With the versatility the language provides and emerging technologies such as HTML5 Canvas, JavaScript developers are also hired to develop browser-based games.

An entry-level JavaScript developer in the United States can earn an average of $71,191 annually. JavaScript developers with a bachelor's degree, more than 2-years of experience, and extra qualifications can earn an average annual salary of $117,729 in the United States.

What are libraries in JavaScript?

Libraries in JavaScript consist of reusable functions that allow for easier application development. In a library, each individual function is written to accomplish some type of useful task. Developers design libraries to target certain operations like handling AJAX calls, framework setup, or DOM manipulation.

JavaScript libraries provide high levels of abstraction and implementation of features that have gained acceptance among users such as auto-completion, uniform cross-browser interface, graphics, and so on. Examples of some popular JavaScript libraries are JQuery, Backbone.js, and Polymer.

What are frameworks in JavaScript?

A JavaScript framework is a pre-written, tried, and tested JavaScript code that developers can use for routine programming tasks instead of rewriting entirely new code. They have become an important aspect of front end web development. These JavaScript frameworks provide a template that developers can use to build a website or web application around. Frameworks often consist of a collection of JavaScript code libraries.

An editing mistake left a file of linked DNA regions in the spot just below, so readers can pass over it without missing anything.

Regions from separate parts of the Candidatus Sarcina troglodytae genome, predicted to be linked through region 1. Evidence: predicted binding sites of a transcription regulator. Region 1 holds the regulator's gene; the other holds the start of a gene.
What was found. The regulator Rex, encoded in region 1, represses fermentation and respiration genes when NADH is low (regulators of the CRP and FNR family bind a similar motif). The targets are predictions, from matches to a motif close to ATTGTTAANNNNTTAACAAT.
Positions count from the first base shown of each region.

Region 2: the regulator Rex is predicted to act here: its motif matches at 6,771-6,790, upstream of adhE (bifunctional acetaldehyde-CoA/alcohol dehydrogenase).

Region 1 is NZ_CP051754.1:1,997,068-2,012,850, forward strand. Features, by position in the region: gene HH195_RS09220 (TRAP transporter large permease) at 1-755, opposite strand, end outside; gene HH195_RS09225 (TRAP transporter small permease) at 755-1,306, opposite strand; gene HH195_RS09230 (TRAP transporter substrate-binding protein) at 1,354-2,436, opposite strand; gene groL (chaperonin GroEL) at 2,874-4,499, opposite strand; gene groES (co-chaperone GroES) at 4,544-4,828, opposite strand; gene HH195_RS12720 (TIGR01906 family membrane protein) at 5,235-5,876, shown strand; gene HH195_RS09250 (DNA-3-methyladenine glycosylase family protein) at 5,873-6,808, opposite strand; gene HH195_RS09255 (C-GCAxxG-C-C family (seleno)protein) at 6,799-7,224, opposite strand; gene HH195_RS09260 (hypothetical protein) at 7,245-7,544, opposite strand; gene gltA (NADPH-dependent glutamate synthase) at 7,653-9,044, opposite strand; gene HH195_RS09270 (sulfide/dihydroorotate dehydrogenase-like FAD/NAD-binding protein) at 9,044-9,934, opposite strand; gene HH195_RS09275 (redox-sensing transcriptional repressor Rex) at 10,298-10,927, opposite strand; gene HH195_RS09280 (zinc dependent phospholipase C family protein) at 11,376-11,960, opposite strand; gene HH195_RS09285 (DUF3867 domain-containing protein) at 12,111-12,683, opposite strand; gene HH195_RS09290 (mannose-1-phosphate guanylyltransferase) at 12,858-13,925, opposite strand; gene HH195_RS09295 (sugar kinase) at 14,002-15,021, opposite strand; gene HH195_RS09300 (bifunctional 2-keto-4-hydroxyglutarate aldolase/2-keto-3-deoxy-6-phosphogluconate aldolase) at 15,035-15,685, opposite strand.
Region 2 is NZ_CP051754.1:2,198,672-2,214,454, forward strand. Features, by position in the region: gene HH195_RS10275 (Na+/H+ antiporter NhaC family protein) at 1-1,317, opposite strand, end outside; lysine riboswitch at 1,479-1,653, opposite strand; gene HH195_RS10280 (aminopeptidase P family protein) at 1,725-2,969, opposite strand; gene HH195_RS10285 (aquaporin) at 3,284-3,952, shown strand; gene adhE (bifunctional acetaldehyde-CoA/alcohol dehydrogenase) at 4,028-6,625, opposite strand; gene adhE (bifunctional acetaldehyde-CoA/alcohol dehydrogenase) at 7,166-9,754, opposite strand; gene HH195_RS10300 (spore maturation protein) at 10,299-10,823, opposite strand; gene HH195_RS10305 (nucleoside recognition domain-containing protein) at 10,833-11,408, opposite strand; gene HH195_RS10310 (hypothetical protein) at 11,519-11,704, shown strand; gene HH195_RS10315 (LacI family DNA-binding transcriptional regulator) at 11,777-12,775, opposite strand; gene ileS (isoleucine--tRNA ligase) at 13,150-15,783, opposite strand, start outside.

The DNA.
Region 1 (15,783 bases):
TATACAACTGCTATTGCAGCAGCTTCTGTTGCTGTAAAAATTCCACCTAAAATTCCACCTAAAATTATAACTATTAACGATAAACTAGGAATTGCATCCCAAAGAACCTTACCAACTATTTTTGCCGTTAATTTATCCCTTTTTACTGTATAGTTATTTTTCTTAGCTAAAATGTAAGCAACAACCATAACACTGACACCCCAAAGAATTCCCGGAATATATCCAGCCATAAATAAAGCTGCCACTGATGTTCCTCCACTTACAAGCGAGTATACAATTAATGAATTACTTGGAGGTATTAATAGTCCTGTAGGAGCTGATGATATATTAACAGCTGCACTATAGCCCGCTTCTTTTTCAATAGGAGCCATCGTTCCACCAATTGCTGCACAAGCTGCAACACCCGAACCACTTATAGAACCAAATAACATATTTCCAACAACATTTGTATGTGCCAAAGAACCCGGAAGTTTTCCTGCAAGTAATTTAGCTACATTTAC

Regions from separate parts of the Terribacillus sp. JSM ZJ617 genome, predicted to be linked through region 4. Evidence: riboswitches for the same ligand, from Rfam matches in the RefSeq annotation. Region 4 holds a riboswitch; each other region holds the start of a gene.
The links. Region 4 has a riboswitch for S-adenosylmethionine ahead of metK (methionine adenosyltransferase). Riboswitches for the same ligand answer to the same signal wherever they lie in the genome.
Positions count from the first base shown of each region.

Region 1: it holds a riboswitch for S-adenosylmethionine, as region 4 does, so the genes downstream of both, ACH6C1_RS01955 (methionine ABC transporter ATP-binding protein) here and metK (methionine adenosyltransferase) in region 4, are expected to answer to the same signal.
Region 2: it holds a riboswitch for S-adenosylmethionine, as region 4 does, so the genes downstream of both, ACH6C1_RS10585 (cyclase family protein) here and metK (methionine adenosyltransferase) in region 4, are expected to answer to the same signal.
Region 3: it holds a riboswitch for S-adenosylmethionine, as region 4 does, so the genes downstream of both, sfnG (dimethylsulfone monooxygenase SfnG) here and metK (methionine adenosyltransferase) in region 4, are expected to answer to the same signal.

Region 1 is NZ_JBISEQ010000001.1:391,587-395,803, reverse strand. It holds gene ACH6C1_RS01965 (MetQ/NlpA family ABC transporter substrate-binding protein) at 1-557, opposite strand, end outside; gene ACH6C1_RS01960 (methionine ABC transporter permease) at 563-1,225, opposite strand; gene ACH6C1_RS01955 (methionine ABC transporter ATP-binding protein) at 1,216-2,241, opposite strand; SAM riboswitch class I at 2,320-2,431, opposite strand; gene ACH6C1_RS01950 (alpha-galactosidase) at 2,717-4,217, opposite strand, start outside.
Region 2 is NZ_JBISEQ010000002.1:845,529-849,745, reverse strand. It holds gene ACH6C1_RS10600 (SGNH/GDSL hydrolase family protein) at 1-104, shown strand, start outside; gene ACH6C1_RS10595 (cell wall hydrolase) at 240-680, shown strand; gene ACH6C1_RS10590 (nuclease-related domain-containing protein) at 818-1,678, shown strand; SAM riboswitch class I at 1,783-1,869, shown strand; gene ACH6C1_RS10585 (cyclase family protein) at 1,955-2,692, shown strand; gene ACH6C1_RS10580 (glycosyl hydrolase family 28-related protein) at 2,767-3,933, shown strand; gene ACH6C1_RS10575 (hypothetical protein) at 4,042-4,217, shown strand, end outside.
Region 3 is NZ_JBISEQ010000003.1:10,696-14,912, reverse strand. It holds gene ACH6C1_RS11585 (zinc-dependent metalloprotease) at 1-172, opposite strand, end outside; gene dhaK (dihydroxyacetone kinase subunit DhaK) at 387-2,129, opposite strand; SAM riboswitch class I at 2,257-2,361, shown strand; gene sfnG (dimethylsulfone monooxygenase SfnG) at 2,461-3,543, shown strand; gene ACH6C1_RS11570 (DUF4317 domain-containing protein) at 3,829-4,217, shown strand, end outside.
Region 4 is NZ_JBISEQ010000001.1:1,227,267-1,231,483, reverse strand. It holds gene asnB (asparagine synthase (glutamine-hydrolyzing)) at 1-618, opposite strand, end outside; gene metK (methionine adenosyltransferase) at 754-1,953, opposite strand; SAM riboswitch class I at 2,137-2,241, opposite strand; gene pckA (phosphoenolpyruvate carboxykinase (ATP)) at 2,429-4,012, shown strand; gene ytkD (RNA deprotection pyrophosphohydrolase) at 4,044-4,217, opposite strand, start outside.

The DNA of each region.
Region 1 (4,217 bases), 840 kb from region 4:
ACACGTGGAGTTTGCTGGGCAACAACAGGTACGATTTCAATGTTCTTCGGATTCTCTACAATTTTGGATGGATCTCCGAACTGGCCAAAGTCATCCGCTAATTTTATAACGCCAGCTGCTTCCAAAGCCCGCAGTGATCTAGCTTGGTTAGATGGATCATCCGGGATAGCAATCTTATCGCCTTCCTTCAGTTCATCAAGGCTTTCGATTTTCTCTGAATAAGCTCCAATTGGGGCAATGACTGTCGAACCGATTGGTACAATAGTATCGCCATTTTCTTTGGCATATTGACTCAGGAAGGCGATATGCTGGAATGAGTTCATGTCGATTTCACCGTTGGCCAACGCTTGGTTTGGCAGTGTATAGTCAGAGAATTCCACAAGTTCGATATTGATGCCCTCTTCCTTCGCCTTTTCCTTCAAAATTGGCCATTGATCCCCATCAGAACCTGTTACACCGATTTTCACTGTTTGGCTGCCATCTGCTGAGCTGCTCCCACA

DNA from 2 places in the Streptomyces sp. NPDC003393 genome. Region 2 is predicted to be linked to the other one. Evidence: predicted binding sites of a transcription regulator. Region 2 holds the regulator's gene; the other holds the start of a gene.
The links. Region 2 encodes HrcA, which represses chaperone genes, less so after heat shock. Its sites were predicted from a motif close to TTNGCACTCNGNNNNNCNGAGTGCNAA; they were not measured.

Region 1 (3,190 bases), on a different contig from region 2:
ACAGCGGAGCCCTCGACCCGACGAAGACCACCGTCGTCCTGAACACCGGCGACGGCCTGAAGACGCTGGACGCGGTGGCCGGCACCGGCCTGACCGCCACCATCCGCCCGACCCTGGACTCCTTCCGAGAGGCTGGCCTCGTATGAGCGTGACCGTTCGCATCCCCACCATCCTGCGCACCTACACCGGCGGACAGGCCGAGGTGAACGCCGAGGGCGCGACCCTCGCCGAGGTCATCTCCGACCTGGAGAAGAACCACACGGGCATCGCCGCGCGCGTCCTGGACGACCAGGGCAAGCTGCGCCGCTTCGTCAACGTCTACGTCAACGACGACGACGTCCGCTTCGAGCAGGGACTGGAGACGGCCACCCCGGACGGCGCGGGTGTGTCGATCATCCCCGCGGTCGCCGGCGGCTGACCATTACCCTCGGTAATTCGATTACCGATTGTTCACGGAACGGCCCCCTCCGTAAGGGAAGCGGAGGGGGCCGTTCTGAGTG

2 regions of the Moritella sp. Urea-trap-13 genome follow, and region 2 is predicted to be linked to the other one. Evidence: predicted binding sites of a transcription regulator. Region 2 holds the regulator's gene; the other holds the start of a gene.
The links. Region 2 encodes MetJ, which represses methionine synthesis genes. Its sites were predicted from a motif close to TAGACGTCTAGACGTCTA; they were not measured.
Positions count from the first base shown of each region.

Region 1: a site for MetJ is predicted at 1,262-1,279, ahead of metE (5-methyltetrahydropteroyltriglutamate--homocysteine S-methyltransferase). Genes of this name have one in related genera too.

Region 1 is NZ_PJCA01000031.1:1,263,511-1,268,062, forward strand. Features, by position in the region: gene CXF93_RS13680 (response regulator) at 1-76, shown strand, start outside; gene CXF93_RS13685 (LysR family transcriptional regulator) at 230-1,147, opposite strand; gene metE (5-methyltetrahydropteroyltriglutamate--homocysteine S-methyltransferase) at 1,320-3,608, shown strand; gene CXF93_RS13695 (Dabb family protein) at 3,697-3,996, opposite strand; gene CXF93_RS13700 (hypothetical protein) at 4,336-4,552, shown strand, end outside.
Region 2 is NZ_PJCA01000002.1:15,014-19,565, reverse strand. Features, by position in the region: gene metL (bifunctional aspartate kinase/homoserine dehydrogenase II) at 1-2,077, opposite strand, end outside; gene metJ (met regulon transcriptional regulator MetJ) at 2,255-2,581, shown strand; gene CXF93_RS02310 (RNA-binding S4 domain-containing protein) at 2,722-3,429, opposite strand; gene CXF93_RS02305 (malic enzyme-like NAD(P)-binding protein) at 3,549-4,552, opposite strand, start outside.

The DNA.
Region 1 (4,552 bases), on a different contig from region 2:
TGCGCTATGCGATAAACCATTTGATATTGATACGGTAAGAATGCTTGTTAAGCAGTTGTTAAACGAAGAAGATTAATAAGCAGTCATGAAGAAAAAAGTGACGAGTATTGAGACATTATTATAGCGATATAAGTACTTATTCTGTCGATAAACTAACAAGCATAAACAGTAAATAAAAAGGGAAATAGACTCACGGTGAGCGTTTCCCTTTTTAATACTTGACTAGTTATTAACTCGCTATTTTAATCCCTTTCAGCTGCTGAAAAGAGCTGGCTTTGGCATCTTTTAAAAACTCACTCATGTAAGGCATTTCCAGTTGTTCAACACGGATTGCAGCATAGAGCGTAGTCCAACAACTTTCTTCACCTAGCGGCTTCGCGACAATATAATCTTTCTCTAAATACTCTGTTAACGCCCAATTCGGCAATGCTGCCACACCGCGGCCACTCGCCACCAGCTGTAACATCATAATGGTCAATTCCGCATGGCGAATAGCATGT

Frameworks circumscribe the entire application by providing a structure that keeps code- especially a large codebase- organized. The difference between a JavaScript framework and a library is the control of flow. React, Angular, Vue, and Ember are some examples of popular JavaScript frameworks.

Learn JavaScript at bootcamp

Students can use courses and bootcamps to expand their JavaScript skills. It's important to research and compare each to find the best fit. For those with the goal of becoming a JavaScript developer, programs like those at Udacity, Ironhack, and Hackwagon Academy allow students to choose JavaScript as their stack. To begin your search, use our comprehensive list of bootcamps that teach JavaScript to find a program that meets your needs.

Comprehensive list of JavaScript Bootcamps

References

  1. About JavaScript. [online] Available at: https://developer.mozilla.org/en-US/docs/Web/JavaScript/About_JavaScript [Accessed 10 August 2020]
  2. Cassel, D. (2018). Brendan Eich on Creating JavaScript in 10 Days, and What He’d Do Differently Today. [online] Available at: https://thenewstack.io/brendan-eich-on-creating-javascript-in-10-days-and-what-hed-do-differently-today/ [Accessed 10 August 2020]
  3. Plourde, S. (2019). Why are we creating a JavaScript-only World Wide Web? [online] Available at: https://itnext.io/why-are-we-creating-a-javascript-only-world-wide-web-db8c3a340b9 [Accessed 11 August 2020]
  4. The Principle of Least Power. [online] Available at: https://blog.codinghorror.com/the-principle-of-least-power/ [Accessed 11 August 2020]